The European Commission has restarted its investigation into Oracle's hostile bid to acquire PeopleSoft and will issue its judgement by early November at the latest.
A spokeswoman for Competition Commissioner Mario Monti said that the inquiry had restarted after Oracle had "substantially complied" with the commission's request for the additional information it needs to examine the merger.
A deadline of 9 November has been set for the decision but, given Monti's desire to conclude the case before he steps down from his post on 1 November, it seems likely that the commission will annouce its decision as early as 26 October.
Monti is expected to clear the merger, since investigations which result in deals being blocked generally take longer to conclude than the one-month deadline that the commission has set.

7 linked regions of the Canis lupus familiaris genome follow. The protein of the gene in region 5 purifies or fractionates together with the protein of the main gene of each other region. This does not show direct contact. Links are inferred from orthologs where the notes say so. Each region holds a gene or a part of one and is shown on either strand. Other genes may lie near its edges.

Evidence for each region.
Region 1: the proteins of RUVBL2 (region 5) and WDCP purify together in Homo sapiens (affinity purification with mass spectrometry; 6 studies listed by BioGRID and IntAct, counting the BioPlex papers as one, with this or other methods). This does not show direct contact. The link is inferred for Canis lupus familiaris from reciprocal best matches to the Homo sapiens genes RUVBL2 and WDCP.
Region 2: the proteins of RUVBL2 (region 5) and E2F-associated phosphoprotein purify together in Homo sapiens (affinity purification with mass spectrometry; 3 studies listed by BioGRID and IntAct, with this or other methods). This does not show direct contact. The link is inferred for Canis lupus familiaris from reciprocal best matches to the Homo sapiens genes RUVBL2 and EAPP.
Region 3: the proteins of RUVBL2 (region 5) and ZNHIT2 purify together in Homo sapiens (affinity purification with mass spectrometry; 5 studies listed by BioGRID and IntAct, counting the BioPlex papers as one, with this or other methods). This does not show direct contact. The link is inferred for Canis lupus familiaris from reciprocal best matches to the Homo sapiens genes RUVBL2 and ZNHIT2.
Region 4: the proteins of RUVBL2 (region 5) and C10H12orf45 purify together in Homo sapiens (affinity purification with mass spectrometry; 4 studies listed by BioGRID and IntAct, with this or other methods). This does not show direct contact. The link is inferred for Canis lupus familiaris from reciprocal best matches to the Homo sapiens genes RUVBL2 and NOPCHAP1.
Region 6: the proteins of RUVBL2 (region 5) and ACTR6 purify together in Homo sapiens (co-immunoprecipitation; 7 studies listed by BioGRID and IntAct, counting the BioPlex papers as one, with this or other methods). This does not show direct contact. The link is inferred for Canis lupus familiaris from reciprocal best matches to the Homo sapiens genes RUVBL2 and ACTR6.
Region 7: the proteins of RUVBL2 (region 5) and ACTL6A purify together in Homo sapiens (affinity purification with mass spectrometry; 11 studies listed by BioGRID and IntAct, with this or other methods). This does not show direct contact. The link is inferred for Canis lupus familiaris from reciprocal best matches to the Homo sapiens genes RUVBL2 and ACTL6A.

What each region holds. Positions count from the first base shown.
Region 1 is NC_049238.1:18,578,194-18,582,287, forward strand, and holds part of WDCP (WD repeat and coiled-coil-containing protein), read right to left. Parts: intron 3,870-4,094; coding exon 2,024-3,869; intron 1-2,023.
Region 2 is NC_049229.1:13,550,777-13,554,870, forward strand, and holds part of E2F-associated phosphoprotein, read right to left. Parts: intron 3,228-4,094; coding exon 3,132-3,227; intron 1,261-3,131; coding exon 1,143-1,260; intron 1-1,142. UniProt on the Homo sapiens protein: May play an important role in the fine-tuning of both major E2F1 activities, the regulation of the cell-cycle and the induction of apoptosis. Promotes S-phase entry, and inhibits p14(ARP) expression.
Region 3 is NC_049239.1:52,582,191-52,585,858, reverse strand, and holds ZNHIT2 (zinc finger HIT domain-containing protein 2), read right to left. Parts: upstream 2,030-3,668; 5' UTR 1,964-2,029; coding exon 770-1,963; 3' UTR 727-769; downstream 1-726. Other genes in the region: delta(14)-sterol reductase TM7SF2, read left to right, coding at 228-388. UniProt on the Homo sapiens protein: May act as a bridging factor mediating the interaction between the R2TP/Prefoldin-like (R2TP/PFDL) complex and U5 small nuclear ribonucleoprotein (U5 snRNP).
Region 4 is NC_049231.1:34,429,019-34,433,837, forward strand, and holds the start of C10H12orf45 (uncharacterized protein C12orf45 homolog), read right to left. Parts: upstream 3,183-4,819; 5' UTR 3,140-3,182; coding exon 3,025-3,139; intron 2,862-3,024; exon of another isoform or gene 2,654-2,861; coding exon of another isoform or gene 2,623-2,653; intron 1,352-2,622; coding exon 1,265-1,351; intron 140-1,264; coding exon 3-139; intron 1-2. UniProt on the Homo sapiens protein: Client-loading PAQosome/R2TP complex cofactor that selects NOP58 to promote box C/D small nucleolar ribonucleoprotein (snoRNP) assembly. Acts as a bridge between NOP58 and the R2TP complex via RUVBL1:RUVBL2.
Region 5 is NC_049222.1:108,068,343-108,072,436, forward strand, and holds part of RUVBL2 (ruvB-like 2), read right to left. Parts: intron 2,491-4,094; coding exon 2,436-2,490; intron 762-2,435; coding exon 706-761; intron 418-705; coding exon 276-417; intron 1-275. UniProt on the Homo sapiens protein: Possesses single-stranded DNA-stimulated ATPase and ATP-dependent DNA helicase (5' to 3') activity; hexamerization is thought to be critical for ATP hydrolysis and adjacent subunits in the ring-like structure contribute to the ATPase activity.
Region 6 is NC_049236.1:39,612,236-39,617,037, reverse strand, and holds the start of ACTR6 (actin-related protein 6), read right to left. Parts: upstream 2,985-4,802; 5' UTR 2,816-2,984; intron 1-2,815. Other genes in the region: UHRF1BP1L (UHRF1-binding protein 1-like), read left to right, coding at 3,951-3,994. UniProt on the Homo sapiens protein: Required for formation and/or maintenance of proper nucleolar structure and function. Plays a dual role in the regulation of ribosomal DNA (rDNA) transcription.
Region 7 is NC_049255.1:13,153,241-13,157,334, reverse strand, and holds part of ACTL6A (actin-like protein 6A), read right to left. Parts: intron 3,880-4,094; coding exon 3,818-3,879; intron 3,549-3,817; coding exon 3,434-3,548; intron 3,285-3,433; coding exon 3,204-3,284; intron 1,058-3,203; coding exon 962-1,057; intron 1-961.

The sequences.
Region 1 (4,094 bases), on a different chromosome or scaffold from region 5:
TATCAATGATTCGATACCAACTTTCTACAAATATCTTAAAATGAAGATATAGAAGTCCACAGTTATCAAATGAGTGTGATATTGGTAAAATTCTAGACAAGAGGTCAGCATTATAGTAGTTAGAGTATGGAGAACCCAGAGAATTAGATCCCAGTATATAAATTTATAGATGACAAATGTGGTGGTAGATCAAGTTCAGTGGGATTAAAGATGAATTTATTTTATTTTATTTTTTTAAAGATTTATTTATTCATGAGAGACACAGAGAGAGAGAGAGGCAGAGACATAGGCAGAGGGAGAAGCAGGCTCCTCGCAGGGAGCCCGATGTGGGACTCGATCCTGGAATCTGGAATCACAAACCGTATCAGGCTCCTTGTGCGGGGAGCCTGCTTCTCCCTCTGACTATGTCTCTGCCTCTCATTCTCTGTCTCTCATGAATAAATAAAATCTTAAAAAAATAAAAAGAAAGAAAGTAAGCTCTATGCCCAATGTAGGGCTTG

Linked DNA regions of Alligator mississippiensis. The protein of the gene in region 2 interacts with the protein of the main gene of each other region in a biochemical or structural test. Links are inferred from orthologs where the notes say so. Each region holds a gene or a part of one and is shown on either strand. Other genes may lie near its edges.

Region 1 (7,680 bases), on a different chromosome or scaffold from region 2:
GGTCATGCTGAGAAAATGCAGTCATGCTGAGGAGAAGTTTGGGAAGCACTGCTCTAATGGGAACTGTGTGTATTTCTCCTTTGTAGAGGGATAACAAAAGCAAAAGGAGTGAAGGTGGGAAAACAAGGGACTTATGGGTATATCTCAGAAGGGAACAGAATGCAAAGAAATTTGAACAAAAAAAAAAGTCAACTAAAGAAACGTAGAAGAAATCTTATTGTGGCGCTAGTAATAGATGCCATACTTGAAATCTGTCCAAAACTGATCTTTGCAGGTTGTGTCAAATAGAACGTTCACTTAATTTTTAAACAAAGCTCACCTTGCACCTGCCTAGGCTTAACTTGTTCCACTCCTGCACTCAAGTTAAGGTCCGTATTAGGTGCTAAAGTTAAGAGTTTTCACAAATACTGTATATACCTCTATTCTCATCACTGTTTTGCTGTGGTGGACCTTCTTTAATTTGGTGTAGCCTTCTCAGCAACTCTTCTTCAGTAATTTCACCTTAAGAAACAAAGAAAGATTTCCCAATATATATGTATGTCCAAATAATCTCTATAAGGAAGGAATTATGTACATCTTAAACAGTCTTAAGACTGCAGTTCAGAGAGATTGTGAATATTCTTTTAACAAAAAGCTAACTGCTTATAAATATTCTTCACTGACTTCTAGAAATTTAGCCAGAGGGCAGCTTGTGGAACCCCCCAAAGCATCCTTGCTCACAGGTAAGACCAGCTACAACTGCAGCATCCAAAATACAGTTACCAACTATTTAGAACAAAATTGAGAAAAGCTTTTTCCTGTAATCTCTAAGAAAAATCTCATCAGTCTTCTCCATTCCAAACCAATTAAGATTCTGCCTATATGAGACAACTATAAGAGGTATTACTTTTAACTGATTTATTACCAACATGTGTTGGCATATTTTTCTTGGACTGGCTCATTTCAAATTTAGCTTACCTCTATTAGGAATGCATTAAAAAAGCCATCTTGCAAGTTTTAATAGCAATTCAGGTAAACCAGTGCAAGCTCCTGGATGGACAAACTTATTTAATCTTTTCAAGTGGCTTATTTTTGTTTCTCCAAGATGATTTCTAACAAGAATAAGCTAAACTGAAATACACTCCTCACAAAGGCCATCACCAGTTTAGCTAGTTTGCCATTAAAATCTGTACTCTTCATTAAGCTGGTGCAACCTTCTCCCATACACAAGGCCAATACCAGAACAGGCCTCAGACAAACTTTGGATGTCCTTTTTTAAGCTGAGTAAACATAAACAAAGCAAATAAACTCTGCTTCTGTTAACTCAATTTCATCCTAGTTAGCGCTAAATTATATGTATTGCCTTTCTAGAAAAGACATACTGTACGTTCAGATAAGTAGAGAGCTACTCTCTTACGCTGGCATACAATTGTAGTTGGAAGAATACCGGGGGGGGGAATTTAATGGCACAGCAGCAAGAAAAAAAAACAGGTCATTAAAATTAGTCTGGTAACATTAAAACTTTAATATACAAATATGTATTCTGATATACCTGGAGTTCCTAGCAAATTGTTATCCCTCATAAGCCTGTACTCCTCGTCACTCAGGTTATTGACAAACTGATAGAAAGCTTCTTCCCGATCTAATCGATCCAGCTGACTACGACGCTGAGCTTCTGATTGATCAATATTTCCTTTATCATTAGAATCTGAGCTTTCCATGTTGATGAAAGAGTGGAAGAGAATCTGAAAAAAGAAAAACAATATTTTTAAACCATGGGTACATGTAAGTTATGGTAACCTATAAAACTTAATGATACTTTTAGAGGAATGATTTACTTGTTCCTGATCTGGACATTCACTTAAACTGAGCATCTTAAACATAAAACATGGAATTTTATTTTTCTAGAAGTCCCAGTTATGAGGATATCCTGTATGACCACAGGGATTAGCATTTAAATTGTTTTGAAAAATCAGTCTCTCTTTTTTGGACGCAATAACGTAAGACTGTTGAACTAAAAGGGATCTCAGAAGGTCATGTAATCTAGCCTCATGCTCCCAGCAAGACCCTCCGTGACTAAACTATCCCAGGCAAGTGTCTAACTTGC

The investigation was put on hold in April after the commission decided it needed more information, particularly relating to billing data, from Oracle.
Oracle's chances of succeeding with the deal, which at one time seemed highly unlikely, have improved of late. The US Department of Justice said at the start of the month that it will not appeal a federal court ruling rejecting its efforts to block the merger on competition grounds.
Perhaps more significantly, PeopleSoft last week fired its chief executive officer, Craig Conway, who had been adamantly opposed to a merger. PeopleSoft director Steven Goldby testified in court this week that he would be open to discussions with Oracle if the price were right. Oracle must also win support from PeopleSoft's shareholders.
Simon Taylor writes for IDG News Service